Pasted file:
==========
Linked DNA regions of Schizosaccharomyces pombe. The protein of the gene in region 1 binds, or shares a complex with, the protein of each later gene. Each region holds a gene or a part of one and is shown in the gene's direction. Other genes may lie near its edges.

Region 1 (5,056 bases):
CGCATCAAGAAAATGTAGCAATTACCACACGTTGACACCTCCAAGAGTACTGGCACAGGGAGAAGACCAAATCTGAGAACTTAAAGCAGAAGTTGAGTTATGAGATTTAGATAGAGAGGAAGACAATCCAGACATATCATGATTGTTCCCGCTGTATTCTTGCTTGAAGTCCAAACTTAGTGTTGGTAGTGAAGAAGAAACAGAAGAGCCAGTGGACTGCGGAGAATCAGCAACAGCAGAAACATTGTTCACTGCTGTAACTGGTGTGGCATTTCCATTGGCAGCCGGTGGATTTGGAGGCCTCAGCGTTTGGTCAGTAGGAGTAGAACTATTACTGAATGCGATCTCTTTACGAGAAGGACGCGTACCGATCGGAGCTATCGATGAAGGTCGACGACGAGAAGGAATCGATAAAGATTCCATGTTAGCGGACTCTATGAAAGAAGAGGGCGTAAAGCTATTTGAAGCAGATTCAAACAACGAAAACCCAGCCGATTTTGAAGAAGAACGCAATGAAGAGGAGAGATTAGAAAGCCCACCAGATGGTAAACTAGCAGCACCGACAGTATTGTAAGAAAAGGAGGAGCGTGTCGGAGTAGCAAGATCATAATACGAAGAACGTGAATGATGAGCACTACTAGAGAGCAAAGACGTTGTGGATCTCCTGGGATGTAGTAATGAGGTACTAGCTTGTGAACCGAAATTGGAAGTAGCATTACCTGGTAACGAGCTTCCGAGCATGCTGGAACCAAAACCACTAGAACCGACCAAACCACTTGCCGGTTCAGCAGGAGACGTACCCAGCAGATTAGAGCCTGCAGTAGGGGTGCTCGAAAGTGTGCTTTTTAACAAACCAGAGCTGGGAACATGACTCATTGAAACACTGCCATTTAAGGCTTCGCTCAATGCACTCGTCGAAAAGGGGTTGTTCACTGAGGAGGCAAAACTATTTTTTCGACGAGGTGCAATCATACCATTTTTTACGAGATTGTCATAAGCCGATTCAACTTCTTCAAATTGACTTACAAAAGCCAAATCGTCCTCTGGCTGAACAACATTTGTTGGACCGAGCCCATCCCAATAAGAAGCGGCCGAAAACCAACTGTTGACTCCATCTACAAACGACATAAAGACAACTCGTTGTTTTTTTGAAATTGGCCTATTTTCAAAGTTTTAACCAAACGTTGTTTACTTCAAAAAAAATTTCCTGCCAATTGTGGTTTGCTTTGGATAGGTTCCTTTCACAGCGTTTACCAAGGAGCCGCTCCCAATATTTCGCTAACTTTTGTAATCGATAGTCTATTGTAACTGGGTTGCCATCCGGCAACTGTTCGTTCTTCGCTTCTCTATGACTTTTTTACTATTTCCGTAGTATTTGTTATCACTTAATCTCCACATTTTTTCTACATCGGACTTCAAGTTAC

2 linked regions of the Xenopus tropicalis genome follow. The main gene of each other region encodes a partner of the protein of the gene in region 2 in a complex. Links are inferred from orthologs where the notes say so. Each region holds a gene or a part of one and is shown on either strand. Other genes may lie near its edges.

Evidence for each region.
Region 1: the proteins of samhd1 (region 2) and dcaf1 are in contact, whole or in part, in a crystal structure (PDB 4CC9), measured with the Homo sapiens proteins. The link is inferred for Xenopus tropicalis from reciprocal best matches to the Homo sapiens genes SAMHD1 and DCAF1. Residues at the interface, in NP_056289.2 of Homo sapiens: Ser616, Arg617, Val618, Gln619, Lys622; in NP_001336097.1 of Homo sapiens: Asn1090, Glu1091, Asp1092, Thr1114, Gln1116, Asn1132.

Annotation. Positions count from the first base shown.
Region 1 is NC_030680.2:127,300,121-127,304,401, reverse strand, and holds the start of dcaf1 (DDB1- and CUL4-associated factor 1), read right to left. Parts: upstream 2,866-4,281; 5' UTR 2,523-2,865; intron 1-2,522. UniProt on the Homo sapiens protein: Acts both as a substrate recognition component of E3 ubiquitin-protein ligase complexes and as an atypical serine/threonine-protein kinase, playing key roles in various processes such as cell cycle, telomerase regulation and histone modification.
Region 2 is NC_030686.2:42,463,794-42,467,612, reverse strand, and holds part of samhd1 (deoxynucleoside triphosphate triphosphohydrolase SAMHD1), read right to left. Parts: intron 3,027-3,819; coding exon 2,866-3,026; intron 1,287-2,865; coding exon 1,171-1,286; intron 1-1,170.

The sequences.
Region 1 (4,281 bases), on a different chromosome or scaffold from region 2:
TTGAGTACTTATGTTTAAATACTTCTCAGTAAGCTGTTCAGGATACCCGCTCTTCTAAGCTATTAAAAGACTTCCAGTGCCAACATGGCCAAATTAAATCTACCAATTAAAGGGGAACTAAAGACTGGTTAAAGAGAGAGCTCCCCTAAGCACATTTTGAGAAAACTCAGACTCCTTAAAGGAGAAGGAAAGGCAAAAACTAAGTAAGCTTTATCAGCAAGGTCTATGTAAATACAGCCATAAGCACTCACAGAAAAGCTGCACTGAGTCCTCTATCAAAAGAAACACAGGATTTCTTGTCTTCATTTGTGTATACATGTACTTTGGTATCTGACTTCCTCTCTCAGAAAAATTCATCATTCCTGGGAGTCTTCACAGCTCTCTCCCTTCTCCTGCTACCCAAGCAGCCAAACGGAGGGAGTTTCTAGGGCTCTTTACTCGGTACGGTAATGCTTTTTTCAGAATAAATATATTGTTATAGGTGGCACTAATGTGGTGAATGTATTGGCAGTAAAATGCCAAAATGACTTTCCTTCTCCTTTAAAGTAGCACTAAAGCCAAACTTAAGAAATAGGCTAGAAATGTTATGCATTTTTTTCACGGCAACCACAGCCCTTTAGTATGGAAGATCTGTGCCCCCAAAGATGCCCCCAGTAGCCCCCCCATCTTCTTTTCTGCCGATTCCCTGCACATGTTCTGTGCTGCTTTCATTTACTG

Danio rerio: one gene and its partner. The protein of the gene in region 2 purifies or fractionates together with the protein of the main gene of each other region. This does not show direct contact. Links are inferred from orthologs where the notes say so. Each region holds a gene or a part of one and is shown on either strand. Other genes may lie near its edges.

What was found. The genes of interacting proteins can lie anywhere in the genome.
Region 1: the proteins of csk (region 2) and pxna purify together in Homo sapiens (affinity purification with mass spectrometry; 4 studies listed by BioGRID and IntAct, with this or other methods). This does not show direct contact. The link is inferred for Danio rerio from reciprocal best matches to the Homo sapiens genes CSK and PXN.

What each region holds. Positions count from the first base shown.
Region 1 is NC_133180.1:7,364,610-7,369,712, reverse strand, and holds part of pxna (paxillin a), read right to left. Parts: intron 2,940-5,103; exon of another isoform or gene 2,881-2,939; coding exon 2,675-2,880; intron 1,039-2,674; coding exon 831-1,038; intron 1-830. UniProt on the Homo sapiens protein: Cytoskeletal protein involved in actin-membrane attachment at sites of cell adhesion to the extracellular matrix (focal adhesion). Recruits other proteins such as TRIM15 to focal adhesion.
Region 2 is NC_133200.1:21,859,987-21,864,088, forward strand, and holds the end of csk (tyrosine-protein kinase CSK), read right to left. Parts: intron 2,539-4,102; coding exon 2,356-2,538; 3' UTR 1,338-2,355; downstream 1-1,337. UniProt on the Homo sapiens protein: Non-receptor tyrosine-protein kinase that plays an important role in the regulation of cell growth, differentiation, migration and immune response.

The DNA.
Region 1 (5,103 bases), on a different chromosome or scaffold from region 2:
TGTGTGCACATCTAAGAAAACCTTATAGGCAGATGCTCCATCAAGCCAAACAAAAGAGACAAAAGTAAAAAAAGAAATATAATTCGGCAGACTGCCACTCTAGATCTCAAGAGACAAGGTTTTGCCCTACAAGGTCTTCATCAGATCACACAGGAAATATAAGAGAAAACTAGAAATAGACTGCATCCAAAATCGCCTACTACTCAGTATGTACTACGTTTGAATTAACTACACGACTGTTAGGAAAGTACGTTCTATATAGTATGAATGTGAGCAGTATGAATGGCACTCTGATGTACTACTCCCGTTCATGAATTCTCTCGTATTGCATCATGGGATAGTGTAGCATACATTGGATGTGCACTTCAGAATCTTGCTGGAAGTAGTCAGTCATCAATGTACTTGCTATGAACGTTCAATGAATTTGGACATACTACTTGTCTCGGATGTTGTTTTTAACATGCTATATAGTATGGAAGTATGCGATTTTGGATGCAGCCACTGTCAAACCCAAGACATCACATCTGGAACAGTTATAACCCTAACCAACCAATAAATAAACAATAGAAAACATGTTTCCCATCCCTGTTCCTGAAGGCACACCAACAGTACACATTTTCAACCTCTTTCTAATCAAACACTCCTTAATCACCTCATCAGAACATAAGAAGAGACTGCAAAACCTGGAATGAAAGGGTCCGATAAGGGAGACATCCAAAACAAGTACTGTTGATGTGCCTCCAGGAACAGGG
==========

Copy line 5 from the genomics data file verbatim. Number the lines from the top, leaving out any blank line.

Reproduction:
Evidence for each region.